SALT LAKE CITY — Fewer Utah children are entering the state foster care system, which state auditors and child welfare officials say is a positive trend.
The downward trend is due to concerted efforts by the Division of Child and Family Services to provide or refer families to community services so children can remain with their families, says division director Brent Platt.
As the audit put it, "more children are left in their homes with no apparent increase in negative effect."
The performance audit of Utah's Child Welfare System was presented Thursday by state legislative auditors to the Social Services Appropriations Subcommittee, which accepted the audit with little comment from committee members.
The audit noted that Utah's evolving child welfare policies and practices acknowledge the trauma involved in removing a child from their home, as well as the cost of foster care placements.
For fiscal year 2012, 4,364 new children were served by DCFS, with 2,360 receiving in-home services and 2,004 placed in foster care.
Even as referrals have increased, the number and percentage of children in state supervision and/or custody has fallen since 2006.
Foster care removals "continue to be used as DCFS's treatment of last resort," the report said.
Despite an increase in the state's population, the numbers of children served by DCFS custody fell from 5,454 in 2006 to 4,364 in fiscal year 2012.
In an interview following the committee meeting, Platt said the decrease in numbers served by the agency was partly due to a change in the definition of abuse, which previously included children who might have heard or witnessed incidents of domestic violence.
It is also due to allowing families, when child safety and welfare permits, to work out their own problems. Fewer children are entering DCFS custody, too, because of a greater reliance on placing children with other family members when appropriate.
Platt said another reason for the decrease is the division's shift to a single intake office, "which helps us keep our practices consistent statewide."
DCFS is statutorily required to investigate referrals of potential abuse and neglect, and determine which require intervention. The agency receives some 37,000 referrals a year, affecting about 4 percent of the state's 900,000 children from newborn to age 18.
According to the report, the agency conducted more than 24,500 investigations in 2012. Among those, abuse or neglect was substantiated in 9,359 instances. Among those children, new in-home and foster care services were provided to 30 percent of the children.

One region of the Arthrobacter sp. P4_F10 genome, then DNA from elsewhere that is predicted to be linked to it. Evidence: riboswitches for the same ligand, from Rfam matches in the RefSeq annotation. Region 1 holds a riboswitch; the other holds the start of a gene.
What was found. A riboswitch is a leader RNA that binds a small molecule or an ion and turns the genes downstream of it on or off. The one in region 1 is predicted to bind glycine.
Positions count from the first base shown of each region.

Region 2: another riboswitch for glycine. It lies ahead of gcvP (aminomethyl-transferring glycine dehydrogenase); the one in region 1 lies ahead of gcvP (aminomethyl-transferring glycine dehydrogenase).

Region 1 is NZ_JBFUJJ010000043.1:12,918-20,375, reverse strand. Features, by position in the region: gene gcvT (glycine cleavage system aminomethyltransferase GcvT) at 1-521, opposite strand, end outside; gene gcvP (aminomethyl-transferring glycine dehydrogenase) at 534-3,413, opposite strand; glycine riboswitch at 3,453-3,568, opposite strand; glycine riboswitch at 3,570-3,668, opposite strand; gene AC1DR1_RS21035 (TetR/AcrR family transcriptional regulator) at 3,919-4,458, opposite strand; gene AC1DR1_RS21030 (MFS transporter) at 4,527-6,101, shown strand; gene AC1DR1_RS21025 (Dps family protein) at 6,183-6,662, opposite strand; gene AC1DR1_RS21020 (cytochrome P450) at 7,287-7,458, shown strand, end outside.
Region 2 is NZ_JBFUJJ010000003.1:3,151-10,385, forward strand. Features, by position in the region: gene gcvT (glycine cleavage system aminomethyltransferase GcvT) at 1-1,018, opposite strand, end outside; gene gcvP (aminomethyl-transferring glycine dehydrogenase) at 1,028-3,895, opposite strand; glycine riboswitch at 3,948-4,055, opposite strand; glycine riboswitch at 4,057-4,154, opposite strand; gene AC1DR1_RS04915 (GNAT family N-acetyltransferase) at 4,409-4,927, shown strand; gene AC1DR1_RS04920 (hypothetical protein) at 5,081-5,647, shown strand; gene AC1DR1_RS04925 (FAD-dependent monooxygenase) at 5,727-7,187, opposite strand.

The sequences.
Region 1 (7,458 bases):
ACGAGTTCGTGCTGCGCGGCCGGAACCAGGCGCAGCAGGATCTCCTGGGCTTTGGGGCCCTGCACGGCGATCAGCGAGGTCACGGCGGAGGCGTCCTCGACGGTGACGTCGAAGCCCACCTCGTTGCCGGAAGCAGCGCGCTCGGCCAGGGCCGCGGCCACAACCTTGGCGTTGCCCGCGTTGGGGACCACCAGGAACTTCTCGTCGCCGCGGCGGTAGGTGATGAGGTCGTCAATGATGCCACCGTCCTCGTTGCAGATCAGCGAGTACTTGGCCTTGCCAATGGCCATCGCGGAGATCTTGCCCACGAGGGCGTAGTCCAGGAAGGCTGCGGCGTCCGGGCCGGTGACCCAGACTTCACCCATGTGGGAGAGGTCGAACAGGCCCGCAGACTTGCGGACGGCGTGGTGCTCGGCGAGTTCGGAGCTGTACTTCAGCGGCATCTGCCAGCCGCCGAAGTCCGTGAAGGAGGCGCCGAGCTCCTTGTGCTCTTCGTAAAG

The remaining cases identified minor levels of abuse or neglect. There was no further DCFS involvement in the cases. Most were referred to community resources.
"Even though these children did not receive DCFS services, DCFS records show they did not appear to have any greater likelihood of future system improvement," the audit stated.
Among children who are removed from their homes, 65 percent who exit foster care are returned to their families or placed with relatives. Nineteen percent are adopted by non-relatives, and another 16 percent leave the system for other reasons such as aging out of the system at 18.
While the audit was largely positive, it did point out challenges among children, typically older kids who linger in the state's foster care system.
Thirty-five percent of foster children in long-term placements — those in the system two years or more — live in licensed group homes or institutions. DCFS contracts with some 40 group homes statewide, Platt said.
Youth in long-term foster care use 43 percent of DCFS's out-of-home budget but make up 23 percent of the state's foster care population. In 2012, the division spent nearly $10.2 million on this population alone.
While Platt says the division prefers to place children in home-like settings, some children in DCFS custody have severe behavioral issues, have been adjudicated as sex offenders or have run away from foster homes. Few foster families will open their homes to them.
But he acknowledges that the longer children are in state custody, it is less likely they will find permanent homes through adoption.
"These youth, compared to their non-foster care peers, are less likely to finish high school and become employed. They are also more likely to have mental health problems, be involved in crime, go to jail, become homeless, live in poverty and rely on public assistance," the audit said.
The audit also found that nearly half of the children in state custody who were legally free for adoption were not placed on the Utah Adoption Exchange, despite a DCFS policy that requires caseworkers to do so.
According to the audit, 127 of 261 children eligible for adoption were not posted on the Adoption Exchange.
DCFS regional directors indicated that some caseworkers are not following this policy because it is time intensive, and caseworkers are already overburdened by other tasks.
In his written response to the audit, Platt said DCFS will put in place a system to ensure all eligible foster children are placed on the Adoption Exchange.
Part of the problem, he said, is that DCFS has lacked the resources to include all children on the exchange. When DCFS places children on the exchange and community members indicate their interest in adoption, caseworkers need to thoroughly vet the applications. Ten to 12 prospective adoptive parents may apply to adopt each child.
Platt said he is also concerned whether the nonprofit Adoption Exchange, which serves Utah and seven other states, has the "staffing and manpower to manage that increase."
However, Platt pledged to work with the Adoption Exchange to find a means to address the issue within the division. The Utah Adoption Exchange did not respond to requests for comment Thursday.
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